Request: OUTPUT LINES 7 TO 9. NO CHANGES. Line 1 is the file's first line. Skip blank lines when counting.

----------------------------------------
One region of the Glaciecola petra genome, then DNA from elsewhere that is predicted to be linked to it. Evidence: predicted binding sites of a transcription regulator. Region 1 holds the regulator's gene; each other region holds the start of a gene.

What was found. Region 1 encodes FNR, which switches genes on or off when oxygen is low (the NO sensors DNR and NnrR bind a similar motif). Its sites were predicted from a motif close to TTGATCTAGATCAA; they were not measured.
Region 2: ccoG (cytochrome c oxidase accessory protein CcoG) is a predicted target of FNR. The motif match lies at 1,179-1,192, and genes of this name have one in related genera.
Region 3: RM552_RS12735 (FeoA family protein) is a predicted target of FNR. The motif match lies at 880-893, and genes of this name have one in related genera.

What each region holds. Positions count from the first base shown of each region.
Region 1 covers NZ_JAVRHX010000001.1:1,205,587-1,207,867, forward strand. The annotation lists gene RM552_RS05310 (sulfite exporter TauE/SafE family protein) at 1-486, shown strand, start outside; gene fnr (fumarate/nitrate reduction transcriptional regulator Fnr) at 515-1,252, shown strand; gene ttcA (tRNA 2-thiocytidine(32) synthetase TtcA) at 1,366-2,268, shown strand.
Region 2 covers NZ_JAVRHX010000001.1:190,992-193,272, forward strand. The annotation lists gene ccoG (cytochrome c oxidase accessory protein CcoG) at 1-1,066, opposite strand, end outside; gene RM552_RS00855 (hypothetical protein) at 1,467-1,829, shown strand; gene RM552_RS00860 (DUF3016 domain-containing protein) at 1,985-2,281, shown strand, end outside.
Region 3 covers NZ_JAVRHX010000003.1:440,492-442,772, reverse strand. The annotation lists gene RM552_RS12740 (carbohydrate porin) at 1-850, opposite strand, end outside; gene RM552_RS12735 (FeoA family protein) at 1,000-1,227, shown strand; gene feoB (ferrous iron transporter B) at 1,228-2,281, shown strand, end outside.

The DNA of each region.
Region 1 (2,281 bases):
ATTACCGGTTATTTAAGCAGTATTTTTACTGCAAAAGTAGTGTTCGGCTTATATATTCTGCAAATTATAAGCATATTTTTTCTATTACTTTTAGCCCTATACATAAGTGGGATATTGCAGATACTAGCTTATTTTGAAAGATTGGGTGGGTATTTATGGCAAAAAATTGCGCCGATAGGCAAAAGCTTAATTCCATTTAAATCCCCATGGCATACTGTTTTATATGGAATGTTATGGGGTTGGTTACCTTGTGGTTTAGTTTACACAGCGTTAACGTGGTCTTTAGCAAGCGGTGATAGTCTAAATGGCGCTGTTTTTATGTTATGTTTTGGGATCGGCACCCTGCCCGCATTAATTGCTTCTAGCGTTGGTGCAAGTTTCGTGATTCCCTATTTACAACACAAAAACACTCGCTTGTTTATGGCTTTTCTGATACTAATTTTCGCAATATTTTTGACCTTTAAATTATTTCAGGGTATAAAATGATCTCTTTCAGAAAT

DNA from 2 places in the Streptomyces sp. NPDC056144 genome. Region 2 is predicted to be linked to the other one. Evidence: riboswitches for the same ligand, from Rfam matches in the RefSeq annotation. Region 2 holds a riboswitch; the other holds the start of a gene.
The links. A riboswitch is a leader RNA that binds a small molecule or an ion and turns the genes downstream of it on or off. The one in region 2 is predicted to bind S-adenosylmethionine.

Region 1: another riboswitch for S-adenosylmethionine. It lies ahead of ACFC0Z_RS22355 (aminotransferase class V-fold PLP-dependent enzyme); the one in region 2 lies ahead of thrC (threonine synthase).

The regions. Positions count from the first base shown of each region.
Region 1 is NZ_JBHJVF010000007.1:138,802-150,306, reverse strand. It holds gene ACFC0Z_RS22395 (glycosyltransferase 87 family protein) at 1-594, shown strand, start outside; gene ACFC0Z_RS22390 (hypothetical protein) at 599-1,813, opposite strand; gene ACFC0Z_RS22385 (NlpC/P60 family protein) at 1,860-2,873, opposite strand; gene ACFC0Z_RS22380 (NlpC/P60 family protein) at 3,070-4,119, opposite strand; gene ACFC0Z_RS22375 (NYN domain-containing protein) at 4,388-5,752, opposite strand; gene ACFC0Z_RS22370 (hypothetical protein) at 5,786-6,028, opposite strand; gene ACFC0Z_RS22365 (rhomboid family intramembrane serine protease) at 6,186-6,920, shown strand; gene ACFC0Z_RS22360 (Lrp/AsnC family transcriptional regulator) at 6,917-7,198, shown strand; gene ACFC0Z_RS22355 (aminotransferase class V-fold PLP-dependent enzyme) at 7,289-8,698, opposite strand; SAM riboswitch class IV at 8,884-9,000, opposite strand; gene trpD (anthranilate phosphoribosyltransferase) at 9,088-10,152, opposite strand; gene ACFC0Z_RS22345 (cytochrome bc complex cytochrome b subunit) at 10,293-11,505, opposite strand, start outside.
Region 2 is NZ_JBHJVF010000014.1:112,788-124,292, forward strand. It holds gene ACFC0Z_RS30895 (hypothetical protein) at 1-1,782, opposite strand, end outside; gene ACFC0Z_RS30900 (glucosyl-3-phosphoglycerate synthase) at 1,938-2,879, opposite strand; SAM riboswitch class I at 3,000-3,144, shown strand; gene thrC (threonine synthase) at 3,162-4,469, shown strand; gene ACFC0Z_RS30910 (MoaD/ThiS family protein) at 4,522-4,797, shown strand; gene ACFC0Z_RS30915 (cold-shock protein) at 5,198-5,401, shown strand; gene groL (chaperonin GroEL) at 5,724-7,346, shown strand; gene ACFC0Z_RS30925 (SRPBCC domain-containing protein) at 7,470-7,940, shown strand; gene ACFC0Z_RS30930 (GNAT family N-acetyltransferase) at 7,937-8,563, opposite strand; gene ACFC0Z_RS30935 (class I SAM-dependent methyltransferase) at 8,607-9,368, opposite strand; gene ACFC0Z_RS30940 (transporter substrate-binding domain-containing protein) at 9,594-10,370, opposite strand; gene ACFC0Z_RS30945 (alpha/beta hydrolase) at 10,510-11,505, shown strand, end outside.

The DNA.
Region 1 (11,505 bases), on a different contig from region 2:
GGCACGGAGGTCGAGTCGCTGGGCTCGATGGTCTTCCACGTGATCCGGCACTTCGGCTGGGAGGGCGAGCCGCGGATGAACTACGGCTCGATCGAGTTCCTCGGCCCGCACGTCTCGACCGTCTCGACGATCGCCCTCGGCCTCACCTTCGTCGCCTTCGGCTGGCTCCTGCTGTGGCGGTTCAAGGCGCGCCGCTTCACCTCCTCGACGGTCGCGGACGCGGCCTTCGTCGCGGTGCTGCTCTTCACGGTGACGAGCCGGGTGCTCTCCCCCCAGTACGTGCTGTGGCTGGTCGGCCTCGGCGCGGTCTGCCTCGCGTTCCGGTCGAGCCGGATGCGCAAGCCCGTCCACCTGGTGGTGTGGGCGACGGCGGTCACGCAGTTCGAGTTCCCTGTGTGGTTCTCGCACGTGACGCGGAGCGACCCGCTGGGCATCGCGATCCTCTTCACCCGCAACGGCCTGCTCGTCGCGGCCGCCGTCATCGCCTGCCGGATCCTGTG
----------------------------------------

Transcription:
Region 2 covers NZ_JAVRHX010000001.1:190,992-193,272, forward strand. The annotation lists gene ccoG (cytochrome c oxidase accessory protein CcoG) at 1-1,066, opposite strand, end outside; gene RM552_RS00855 (hypothetical protein) at 1,467-1,829, shown strand; gene RM552_RS00860 (DUF3016 domain-containing protein) at 1,985-2,281, shown strand, end outside.
Region 3 covers NZ_JAVRHX010000003.1:440,492-442,772, reverse strand. The annotation lists gene RM552_RS12740 (carbohydrate porin) at 1-850, opposite strand, end outside; gene RM552_RS12735 (FeoA family protein) at 1,000-1,227, shown strand; gene feoB (ferrous iron transporter B) at 1,228-2,281, shown strand, end outside.

The DNA of each region.